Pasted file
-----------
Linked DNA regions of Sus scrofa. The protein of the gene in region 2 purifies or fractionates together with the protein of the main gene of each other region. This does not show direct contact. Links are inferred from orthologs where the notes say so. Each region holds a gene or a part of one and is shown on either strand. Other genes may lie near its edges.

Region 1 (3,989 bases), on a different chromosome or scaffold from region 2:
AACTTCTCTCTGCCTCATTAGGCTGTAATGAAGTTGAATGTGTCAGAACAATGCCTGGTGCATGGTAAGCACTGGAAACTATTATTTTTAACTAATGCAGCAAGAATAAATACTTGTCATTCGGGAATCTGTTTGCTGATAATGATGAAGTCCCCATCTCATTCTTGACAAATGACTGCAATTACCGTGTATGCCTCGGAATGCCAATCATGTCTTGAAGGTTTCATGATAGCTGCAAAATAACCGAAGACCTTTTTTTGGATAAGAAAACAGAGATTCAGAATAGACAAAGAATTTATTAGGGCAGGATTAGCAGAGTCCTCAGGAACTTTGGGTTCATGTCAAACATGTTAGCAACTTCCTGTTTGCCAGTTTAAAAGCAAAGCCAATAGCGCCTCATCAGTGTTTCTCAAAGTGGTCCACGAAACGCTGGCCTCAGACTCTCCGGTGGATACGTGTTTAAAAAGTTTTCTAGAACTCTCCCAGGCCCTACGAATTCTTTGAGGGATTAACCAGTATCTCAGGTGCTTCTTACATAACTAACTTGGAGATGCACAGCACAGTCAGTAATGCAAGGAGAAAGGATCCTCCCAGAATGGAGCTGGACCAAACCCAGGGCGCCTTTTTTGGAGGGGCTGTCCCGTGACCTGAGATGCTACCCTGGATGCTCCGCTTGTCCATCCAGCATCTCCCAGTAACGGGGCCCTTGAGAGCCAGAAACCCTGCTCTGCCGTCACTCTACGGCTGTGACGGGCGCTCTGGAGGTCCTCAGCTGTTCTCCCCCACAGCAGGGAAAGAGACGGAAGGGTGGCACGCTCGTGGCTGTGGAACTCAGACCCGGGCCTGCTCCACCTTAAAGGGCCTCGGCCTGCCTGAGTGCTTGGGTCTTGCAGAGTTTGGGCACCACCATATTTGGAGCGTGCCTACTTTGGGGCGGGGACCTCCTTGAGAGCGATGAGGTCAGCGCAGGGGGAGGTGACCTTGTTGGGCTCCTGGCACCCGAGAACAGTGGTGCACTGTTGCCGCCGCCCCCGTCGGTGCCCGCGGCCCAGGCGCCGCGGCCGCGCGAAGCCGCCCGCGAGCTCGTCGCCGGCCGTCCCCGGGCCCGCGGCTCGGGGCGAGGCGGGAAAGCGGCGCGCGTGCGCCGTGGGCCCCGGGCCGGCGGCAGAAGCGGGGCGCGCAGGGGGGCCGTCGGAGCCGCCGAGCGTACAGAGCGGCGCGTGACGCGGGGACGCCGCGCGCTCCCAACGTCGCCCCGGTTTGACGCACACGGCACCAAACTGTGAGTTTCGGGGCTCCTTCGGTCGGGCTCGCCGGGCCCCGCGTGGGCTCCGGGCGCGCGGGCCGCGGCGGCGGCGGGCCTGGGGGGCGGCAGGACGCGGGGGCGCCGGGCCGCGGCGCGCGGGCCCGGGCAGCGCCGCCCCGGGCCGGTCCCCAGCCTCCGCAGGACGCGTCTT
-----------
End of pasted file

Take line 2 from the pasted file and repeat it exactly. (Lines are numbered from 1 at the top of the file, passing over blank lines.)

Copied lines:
Region 1 (3,989 bases), on a different chromosome or scaffold from region 2: